Imperial Rome: Augustus to Theodosius I

Subject 131-043 (2009)

Note: This is an archived Handbook entry from 2009. Search for this in the current handbook

Credit Points: 12.50
Level: 2 (Undergraduate)
Dates & Locations:

This subject is not offered in 2009.

Time Commitment: Contact Hours: A 1.5-hour lecture and a 1-hour tutorial per week
Total Time Commitment: Not available
Prerequisites: Usually 12.5 points of first-year history.
Corequisites: None
Recommended Background Knowledge: None
Non Allowed Subjects: None
Core Participation Requirements:

For the purposes of considering request for Reasonable Adjustments under the Disability Standards for Education (Cwth 2005), and Student Support and Engagement Policy, academic requirements for this subject are articulated in the Subject Overview, Learning Outcomes, Assessment and Generic Skills sections of this entry.

It is University policy to take all reasonable steps to minimise the impact of disability upon academic study, and reasonable adjustments will be made to enhance a student's participation in the University's programs. Students who feel their disability may impact on meeting the requirements of this subject are encouraged to discuss this matter with a Faculty Student Adviser and Student Equity and Disability Support:

Subject Overview:

This subject examines the period from the Augustan Principate to the Age of Diocletian, the House of Constantine and the definitive end of the pan-Mediterranean Empire in 395 CE. How did Octavian become Imperator Caesar Augustus and how efficient was the dynastic and military monarchy he established? How did the Emperor and his administration manage to govern and control a vast and heterogenic Empire? How well or badly was the Roman world ruled and how important were the characters of individual emperors? How far does the 3rd century constitute a crisis? How was the Empire then restructured and converted to Christianity? Students will also focus on questions of historical method: How does one handle sources subject to heavy political and religious bias? On completion of the subject students should have a good knowledge of the history of the Roman world in its golden age and subsequent transformation.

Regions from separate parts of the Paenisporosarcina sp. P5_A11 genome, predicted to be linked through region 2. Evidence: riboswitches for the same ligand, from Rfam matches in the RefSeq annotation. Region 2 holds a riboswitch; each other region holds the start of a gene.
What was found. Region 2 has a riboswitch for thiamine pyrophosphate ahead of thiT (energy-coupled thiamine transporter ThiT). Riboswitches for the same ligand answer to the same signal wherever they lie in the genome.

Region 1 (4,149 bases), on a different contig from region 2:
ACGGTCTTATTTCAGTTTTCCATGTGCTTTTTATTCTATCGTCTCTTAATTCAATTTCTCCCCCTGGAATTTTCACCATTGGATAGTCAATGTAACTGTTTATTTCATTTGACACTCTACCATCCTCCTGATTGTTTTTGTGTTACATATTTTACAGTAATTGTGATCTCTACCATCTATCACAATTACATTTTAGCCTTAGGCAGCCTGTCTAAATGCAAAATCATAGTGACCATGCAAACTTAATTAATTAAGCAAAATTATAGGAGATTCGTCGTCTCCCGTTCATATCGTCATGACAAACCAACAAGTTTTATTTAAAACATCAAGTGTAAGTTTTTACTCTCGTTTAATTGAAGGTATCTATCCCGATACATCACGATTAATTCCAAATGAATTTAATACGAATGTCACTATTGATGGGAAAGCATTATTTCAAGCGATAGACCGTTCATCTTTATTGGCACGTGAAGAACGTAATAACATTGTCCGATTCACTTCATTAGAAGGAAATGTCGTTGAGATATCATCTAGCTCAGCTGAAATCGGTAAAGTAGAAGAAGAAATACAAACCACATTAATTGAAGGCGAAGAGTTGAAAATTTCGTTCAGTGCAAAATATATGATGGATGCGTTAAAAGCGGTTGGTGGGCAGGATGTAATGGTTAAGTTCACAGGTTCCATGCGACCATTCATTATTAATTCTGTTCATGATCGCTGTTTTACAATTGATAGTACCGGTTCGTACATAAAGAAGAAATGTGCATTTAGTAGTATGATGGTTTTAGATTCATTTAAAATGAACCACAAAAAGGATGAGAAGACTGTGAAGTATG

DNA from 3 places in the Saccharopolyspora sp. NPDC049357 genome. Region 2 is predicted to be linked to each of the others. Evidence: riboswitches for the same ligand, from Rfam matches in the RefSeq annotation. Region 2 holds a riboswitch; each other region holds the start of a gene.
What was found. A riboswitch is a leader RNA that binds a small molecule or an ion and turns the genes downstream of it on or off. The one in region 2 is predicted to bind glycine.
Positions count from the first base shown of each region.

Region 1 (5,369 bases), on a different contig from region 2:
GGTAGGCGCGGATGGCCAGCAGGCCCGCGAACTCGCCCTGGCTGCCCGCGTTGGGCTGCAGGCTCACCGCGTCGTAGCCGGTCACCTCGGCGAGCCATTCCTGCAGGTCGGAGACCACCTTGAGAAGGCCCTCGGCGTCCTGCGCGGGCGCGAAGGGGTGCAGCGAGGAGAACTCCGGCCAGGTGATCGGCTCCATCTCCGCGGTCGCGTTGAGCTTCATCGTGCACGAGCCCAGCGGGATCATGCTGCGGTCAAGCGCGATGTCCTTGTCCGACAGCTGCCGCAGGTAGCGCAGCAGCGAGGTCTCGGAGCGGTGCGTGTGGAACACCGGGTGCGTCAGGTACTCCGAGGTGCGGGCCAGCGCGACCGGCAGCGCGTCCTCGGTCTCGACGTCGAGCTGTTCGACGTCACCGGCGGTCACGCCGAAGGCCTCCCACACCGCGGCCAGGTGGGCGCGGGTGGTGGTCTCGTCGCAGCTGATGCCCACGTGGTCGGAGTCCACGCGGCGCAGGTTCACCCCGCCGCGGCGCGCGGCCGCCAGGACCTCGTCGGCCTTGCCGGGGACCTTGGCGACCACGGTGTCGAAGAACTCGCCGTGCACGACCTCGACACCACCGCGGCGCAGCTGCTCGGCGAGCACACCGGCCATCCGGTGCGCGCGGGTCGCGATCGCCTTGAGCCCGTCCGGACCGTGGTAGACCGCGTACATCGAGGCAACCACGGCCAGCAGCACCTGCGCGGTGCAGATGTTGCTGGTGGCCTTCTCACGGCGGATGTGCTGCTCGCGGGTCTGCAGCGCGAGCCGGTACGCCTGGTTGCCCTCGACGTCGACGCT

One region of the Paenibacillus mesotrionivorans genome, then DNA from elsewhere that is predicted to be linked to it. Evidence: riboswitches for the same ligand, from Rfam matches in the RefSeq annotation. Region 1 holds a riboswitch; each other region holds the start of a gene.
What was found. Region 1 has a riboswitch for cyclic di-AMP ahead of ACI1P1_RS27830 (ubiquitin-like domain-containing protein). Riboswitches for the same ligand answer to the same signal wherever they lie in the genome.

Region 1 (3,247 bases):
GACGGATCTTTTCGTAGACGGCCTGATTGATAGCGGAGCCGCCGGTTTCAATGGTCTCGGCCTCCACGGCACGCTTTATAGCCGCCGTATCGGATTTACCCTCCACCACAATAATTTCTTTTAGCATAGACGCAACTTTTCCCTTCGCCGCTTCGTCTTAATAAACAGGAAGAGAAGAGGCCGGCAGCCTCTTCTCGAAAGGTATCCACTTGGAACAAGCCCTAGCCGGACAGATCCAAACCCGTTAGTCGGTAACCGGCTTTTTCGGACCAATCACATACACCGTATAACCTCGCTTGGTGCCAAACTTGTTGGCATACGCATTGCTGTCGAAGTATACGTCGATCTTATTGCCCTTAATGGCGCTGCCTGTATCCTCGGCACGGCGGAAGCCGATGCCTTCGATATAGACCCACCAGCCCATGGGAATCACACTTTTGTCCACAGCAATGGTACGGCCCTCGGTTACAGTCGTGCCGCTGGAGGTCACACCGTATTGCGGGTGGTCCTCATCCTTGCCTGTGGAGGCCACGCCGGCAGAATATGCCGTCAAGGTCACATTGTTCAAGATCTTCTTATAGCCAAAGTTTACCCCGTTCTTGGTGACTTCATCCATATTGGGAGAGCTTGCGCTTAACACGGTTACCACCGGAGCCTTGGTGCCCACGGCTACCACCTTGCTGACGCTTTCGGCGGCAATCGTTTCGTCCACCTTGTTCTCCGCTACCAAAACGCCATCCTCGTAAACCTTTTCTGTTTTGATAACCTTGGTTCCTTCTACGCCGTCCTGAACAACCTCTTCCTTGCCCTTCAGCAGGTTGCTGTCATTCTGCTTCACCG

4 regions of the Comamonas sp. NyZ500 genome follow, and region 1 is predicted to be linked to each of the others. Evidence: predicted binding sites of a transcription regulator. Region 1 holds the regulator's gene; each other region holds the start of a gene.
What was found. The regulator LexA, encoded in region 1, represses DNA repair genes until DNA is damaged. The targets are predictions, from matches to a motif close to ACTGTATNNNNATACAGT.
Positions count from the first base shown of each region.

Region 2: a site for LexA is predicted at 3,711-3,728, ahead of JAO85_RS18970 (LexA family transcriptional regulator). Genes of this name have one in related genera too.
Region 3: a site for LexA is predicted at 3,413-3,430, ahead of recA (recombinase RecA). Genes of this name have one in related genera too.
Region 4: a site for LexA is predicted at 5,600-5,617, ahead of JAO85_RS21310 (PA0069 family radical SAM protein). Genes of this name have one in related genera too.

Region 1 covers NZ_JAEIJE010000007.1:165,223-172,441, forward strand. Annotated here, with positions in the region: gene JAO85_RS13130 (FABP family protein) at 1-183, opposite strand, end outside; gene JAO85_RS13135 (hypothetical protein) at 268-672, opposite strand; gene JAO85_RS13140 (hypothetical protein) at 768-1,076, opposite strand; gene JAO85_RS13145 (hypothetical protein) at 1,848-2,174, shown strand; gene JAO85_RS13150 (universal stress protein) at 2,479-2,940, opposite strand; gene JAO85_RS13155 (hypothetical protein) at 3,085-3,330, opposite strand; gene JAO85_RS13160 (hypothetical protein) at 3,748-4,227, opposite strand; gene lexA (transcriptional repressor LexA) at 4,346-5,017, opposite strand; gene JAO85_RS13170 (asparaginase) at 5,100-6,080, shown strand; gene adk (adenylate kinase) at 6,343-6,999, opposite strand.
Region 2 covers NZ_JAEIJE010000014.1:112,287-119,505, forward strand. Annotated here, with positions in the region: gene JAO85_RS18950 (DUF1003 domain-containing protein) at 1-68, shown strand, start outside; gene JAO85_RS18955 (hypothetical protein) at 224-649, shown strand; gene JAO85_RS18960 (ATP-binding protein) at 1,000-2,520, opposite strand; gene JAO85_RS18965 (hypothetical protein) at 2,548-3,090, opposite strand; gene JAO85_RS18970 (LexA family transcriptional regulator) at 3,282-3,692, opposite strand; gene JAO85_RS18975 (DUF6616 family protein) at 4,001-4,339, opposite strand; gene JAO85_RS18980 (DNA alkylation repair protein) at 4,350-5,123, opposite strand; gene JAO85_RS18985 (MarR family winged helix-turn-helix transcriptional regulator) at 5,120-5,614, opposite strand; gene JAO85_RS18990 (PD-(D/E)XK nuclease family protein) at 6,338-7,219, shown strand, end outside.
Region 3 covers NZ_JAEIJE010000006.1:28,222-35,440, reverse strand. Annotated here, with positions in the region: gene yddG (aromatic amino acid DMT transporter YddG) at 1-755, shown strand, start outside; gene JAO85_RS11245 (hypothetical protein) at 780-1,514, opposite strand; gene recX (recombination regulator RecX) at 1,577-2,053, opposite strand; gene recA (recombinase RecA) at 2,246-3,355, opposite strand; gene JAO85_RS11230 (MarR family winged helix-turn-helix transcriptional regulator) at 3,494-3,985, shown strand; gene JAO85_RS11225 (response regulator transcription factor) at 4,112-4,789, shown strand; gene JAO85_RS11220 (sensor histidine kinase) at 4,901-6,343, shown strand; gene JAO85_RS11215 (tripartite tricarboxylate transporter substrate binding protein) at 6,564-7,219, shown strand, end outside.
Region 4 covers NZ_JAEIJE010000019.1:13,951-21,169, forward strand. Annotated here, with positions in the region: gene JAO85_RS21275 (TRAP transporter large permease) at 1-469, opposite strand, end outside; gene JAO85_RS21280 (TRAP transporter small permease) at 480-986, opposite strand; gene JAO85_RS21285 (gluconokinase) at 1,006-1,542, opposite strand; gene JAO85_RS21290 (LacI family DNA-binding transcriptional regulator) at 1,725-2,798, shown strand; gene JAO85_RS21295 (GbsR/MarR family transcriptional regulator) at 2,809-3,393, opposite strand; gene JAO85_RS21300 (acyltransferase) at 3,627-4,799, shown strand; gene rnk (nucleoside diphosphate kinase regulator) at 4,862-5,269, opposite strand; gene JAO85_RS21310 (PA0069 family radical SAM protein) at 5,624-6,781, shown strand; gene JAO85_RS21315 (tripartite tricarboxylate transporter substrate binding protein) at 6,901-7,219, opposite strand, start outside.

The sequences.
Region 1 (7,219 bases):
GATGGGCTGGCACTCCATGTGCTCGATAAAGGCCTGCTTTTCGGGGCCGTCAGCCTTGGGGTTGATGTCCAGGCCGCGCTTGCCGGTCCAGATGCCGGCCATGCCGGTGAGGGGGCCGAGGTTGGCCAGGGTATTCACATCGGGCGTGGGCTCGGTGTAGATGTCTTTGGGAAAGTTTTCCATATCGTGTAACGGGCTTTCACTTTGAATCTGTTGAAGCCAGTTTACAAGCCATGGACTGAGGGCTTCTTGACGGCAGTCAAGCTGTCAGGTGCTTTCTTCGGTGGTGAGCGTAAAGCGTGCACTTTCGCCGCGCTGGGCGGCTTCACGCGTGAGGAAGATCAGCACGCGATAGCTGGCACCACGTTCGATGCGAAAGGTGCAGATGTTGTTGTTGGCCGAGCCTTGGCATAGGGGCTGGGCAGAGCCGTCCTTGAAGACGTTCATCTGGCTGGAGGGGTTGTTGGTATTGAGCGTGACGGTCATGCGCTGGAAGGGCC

Assessment: A written essay 3000 words, 50% (due mid-semester); a final exam 40% (end of semester); and tutorial attendance and contribution 10 %.
Prescribed Texts: A History of Rome (Marcel Le Glay, Jean-Louis Voisin & Yann Le Bohec), Third edition (Blackwell 2004 A subject reader will be available from the Bookroom at the beginning of semester
Breadth Options:

This subject potentially can be taken as a breadth subject component for the following courses:

You should visit learn more about breadth subjects and read the breadth requirements for your degree, and should discuss your choice with your student adviser, before deciding on your subjects.

Fees Information: Subject EFTSL, Level, Discipline & Census Date
Generic Skills:
  • develop research skills through competent use of the library and other information sources;

  • demonstrate critical thinking and analysis through recommended reading, essay writing and tutorial discussion, and by determining the strength of an argument;

  • be able to communicate knowledge intelligibly and economically through essay writing and tutorial discussion;

  • demonstrate written communication through essay preparation and writing;

  • develop time management and planning through managing and organising workloads for recommended reading, essay and assignment completion.


Formerly available as 131-234/334 and as 131-043 Roman History: Three Centuries of Empire. Students who have completed 131-234 or 131-334 are not eligible to enrol in this subject.

Related Course(s): Diploma in Arts (Ancient and Medieval Studies)
Diploma in Arts (Classical Studies)
Diploma in Arts (History)
Related Majors/Minors/Specialisations: Ancient and Medieval Studies
Ancient and Medieval Studies
Classical Studies and Archaeology
Classical Studies and Archaeology

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